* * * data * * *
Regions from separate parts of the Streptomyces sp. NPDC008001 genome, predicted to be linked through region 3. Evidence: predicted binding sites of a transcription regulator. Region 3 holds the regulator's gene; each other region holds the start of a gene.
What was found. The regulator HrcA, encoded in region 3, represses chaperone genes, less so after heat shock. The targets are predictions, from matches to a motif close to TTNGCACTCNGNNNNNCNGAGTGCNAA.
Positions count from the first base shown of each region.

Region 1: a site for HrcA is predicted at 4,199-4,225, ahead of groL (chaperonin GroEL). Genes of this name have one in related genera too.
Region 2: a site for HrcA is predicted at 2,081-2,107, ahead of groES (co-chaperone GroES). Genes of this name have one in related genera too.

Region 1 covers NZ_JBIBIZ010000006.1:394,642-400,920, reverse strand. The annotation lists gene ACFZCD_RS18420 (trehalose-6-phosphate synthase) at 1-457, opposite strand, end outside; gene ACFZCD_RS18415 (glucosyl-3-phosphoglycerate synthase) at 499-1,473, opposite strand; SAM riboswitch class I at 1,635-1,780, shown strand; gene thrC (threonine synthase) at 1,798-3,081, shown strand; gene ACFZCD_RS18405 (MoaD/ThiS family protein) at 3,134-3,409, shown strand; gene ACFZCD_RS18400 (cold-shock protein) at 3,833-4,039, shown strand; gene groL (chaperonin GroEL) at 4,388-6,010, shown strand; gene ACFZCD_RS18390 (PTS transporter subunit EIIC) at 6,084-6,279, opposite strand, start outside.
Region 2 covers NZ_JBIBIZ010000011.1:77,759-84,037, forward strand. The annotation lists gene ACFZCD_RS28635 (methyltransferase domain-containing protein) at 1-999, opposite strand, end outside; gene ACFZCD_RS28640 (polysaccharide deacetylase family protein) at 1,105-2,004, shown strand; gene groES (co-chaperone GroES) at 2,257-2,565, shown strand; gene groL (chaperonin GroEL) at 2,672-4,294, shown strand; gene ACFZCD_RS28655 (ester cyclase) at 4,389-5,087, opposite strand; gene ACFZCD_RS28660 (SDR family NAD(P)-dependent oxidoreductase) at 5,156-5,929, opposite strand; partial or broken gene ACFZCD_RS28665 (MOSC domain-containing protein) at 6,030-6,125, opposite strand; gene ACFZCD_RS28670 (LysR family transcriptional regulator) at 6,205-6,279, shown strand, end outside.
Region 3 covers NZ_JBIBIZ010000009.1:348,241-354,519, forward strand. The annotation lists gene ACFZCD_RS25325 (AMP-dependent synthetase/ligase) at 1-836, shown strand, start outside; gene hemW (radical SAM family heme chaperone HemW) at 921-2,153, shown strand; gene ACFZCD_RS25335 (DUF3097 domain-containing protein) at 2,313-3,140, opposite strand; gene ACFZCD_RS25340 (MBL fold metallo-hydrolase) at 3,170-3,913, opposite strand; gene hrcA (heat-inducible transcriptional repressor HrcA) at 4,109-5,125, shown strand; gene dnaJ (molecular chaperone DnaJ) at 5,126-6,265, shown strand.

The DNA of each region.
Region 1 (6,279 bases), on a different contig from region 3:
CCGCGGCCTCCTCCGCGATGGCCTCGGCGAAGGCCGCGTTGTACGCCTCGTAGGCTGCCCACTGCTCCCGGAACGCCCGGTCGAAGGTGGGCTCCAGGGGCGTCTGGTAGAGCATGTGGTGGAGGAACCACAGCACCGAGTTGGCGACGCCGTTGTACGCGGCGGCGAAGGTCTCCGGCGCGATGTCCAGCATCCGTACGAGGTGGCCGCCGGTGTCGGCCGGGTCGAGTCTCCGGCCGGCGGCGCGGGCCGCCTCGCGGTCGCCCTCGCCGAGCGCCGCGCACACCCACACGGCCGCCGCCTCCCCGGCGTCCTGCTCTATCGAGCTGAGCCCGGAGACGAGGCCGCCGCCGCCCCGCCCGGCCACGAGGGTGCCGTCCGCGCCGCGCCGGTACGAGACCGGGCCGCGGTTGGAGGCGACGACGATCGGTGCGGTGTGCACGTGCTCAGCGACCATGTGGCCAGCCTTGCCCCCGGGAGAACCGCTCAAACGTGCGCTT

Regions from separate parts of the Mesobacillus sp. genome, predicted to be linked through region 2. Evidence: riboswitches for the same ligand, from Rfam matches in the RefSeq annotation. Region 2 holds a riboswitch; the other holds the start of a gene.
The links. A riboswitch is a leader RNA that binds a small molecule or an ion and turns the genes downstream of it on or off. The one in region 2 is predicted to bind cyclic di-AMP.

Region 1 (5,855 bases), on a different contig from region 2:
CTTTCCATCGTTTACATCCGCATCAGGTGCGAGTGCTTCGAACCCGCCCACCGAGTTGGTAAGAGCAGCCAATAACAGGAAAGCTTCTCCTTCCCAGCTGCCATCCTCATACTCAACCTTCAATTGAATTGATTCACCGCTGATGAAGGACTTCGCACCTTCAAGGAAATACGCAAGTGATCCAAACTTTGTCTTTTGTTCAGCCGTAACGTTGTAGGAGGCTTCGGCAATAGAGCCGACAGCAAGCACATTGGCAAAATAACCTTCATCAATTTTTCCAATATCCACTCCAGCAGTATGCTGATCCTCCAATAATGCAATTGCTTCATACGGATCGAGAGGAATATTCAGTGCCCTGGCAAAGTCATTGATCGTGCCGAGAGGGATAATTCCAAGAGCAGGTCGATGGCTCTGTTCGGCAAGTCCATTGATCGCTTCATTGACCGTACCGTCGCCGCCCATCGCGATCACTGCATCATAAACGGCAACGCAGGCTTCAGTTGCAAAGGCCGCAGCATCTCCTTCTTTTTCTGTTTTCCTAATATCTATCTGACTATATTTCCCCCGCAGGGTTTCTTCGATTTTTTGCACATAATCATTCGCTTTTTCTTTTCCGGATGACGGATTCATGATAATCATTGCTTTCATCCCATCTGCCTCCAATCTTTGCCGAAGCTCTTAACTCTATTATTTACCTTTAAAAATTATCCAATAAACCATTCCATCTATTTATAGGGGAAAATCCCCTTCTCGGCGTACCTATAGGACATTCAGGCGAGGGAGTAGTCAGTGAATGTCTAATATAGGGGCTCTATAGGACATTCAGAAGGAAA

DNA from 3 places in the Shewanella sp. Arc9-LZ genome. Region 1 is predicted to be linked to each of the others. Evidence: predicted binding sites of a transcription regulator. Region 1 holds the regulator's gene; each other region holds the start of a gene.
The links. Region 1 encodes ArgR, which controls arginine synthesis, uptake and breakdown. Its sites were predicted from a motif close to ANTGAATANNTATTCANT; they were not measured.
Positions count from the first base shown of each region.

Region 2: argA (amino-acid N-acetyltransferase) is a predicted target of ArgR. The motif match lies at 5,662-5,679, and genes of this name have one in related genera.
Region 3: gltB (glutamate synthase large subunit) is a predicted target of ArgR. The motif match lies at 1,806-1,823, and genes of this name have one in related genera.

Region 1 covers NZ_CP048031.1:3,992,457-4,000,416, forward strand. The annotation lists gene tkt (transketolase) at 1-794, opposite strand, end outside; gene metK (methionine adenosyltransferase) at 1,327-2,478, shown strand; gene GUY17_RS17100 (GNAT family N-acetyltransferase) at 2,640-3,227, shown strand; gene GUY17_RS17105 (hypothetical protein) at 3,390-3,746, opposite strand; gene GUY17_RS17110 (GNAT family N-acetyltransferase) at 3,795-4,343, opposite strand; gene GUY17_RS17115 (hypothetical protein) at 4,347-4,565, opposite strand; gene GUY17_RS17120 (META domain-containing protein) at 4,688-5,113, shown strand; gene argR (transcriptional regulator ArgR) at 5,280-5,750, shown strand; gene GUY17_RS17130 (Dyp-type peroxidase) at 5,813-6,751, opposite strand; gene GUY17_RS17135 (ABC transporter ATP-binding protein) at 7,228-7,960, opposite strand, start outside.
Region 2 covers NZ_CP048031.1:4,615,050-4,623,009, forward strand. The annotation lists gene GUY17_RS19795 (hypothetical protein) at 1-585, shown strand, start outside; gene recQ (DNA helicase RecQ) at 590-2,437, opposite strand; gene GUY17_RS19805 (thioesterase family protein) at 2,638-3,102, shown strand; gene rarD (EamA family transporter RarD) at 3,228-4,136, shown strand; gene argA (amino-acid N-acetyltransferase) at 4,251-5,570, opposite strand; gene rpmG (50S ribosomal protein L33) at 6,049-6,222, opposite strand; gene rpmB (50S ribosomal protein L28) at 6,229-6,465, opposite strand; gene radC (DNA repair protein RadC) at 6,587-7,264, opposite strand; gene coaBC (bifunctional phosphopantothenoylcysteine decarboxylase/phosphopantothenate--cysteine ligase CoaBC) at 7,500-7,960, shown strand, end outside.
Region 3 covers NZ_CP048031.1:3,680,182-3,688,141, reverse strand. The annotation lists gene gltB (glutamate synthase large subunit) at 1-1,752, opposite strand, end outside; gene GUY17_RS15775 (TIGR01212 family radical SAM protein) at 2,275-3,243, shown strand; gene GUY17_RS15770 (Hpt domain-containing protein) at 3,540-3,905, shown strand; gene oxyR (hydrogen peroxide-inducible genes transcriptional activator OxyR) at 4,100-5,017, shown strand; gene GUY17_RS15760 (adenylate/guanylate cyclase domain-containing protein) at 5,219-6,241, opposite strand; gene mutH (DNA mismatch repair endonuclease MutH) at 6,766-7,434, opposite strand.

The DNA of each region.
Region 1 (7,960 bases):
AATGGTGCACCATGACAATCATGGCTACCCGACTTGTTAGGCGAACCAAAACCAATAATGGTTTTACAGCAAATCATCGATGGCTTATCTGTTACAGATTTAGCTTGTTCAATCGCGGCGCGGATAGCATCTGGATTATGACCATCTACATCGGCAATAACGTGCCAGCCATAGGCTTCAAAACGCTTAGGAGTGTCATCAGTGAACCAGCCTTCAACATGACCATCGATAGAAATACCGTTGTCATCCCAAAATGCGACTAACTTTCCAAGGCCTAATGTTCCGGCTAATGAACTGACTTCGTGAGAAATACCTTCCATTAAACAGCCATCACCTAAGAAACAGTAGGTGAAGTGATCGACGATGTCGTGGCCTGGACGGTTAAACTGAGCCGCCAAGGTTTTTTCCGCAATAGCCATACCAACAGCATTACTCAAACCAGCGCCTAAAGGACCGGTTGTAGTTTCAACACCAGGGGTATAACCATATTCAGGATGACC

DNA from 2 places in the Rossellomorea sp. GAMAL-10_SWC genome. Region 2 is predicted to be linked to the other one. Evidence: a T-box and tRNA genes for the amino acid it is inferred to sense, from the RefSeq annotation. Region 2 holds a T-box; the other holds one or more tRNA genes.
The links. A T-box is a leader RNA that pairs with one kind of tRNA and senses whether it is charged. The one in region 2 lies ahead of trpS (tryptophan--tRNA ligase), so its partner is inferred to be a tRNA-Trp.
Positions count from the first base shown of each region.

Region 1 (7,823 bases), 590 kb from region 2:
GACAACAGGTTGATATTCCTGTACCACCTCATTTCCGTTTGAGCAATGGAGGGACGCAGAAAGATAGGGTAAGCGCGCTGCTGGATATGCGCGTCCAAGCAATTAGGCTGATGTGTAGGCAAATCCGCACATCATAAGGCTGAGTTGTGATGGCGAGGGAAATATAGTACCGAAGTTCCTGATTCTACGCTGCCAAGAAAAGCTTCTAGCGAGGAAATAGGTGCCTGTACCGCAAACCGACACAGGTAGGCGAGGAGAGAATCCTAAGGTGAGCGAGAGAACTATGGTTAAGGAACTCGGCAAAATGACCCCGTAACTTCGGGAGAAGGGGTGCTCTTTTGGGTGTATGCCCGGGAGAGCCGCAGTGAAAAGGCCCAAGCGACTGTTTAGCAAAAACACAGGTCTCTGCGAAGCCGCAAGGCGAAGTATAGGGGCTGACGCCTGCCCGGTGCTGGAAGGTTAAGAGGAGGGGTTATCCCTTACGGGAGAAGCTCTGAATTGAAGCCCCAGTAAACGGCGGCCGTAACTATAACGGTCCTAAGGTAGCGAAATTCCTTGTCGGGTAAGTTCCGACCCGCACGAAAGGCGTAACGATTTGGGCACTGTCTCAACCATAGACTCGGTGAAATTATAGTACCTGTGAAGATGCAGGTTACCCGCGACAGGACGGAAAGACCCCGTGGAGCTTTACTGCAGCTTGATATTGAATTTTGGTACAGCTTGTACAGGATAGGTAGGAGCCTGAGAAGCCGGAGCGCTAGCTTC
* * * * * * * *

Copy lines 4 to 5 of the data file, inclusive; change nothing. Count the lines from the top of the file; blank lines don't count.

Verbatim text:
Region 1: a site for HrcA is predicted at 4,199-4,225, ahead of groL (chaperonin GroEL). Genes of this name have one in related genera too.
Region 2: a site for HrcA is predicted at 2,081-2,107, ahead of groES (co-chaperone GroES). Genes of this name have one in related genera too.